Just as we left Galicia to come back to the UK a few weeks ago, the supermarket next door to our flats stopped selling customers plastic carrier bags - 2 céntimos for a small one and 3 for a large one if I remember rightly - and started using paper carrier bags instead. Rather nice looking brown paper bags they were. I was quite taken back to my childhood and youth when plastic bags were a thing of the future.
As a student in the late sixties I had a briefcase of sorts but I rarely used it. Anyone of discernment bought a paper carrier bag, usually with some trendy design on it, and carried their books and files around in that until it fell apart. Well, the girls did anyway. I can’t for the life of me remember what the blokes did. Quite probably they carried battered brief cases. After all, nobody wanted to be seen with a brand new briefcase.
It’s rather like my old school satchel. At age 12 I was really proud of my smart new satchel, ideal for going to a new school. By the time I was 15 or 16 and my parents proposed getting me a smart briefcase I turned the offer down. By then my satchel was scratched and battered and had fallen apart and been stitched back together again more than once. It was perfect! I kept it going through sixth form as well.
I was less fortunate with my green school gabardine. When it was bought, brand new and several sizes too large so that it would last, it sort of drowned me. However, it kept me dry and warm and had a splendid hood for days when I wanted to hide the fact that I had forgotten my school beret. By the time I came to the end of fifth form it was worn and decrepit-looking, the prefect faded, louche item of clothing, worn with the belt cinched in as tight as possible.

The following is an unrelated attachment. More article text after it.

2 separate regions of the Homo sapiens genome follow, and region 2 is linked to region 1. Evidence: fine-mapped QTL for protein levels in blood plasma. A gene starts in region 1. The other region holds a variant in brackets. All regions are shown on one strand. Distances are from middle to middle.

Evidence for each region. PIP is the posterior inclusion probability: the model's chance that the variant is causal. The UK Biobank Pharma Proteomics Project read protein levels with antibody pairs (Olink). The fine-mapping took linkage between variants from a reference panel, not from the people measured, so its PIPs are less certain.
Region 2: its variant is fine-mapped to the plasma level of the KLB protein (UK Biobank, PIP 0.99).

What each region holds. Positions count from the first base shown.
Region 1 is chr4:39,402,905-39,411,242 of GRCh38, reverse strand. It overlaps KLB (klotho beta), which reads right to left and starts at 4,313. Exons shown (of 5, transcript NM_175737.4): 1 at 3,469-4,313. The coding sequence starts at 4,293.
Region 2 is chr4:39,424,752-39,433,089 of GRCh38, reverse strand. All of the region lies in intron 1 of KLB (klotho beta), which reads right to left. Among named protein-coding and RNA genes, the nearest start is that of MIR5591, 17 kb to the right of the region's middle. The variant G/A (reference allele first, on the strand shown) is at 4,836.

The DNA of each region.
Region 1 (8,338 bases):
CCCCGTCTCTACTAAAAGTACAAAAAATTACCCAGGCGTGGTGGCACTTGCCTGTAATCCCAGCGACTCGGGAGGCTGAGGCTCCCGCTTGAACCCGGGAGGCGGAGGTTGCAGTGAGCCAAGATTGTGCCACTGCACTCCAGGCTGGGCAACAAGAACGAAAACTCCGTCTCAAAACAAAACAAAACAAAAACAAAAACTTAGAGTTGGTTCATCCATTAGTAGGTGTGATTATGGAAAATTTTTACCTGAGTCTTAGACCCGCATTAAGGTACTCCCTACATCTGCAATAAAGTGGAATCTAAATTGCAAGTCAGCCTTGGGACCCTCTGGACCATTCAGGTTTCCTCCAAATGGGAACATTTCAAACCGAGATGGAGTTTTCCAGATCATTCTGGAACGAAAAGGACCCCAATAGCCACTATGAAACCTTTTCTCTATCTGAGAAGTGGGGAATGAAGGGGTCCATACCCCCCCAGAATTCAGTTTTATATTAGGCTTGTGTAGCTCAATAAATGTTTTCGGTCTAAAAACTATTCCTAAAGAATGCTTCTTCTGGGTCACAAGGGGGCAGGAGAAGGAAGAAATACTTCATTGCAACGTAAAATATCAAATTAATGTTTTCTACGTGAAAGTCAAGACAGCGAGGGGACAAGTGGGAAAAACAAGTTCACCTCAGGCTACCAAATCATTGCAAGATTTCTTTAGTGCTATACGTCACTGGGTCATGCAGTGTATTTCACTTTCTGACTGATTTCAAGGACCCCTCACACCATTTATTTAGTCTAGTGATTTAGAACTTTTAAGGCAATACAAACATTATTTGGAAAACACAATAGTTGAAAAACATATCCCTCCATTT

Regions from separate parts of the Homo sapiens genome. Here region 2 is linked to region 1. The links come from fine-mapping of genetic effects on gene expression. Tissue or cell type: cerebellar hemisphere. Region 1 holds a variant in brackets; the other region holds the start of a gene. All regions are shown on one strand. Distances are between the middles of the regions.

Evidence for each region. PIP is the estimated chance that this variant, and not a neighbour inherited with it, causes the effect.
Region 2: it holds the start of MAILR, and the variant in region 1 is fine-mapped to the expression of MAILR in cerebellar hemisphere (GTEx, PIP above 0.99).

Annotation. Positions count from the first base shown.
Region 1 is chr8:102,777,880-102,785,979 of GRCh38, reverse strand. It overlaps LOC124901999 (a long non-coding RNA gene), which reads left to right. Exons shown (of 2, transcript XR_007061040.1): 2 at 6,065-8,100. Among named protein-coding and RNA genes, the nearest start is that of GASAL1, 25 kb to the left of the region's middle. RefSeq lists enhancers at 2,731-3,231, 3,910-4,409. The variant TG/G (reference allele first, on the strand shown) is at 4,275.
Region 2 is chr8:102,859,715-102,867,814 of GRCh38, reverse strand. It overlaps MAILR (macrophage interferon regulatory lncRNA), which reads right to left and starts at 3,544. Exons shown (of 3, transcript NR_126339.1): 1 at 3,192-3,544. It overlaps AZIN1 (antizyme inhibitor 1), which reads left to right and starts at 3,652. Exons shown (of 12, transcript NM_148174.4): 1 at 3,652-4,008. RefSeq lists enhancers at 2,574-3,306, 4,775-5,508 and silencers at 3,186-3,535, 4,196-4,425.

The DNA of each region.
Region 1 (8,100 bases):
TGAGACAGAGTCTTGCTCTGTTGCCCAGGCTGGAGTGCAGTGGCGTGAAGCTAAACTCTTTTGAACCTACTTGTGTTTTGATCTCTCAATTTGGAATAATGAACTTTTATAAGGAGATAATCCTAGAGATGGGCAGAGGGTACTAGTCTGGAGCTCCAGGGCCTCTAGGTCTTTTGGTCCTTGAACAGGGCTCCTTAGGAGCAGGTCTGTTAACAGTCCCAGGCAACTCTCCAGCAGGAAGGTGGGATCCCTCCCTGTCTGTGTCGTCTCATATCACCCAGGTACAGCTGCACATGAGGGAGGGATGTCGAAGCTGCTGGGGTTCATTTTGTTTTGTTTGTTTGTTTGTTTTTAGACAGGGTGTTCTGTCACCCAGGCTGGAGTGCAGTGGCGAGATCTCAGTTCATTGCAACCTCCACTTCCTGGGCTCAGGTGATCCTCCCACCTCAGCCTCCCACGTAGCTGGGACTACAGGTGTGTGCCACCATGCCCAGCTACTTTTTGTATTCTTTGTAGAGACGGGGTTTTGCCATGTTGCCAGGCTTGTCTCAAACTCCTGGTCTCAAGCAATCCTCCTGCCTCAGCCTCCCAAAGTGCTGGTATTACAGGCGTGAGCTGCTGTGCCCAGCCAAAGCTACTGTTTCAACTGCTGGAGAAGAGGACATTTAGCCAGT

So what did my mother do when I started sixth form? She bought me a new gabardine, in the latest A-line fashion, no belt, no hood! I was bereft but she had been and spent money on it so I had to wear it!
But we knew how to recycle stuff before the word recycling had been in common parlance. Then along came all the plastic stuff, really useful and now ubiquitous - clogging up the oceans, poisoning the wildlife!
So, good for the Spanish supermarkets, say I!
And now Tesco is jumping on the bandwagon here, launching a trial to remove a selection of plastic-wrapped fruit and vegetable to cut down on packaging waste. In two of its stores, Tesco plans to run month-long pilot from Today, removing plastic packaging from 45 foods where loose alternatives are available. The items include apples, onions, mushrooms, peppers, bananas and avocados.
It’s only two stores but I suppose you have to start somewhere. After all, big supermarkets
are responsible for producing more than 800,000 tonnes of plastic packaging waste each year. That’s a lot of plastic.
Sarah Bradbury, director of quality at Tesco, said: “We hope this trial proves popular with customers. We’ll be keeping a close eye on the results, including any impact on food waste.”
We have to do something to protect our environment.
We’ve been out and about today enjoying the local environment. It’s been a beautiful day, positively springlike.
And now a friend has sent me this little item from the Daily Mirror:-
“Britain could see its hottest spring since records began with temperatures expected to soar well above average across the country through most of the season.
The Met Office is predicting glorious weather for the three months until June starting with potentially record-breaking spring warmth this week.
By Thursday most of the UK will experience temperatures in the high teens, and they could even hit 20C in places with prolonged periods of sunshine, say forecasters.
Spring temperatures could hit 26C in April thanks to plumes of warm air from Africa, and the extended forecasts suggests summer could be hot and settled.”
Something odd is going on with our weather.
The same friend also sent me this bit of news: “Aldi is selling an inflatable budget hot tub just in time for summer”
I wonder if he is dropping hints of some kind.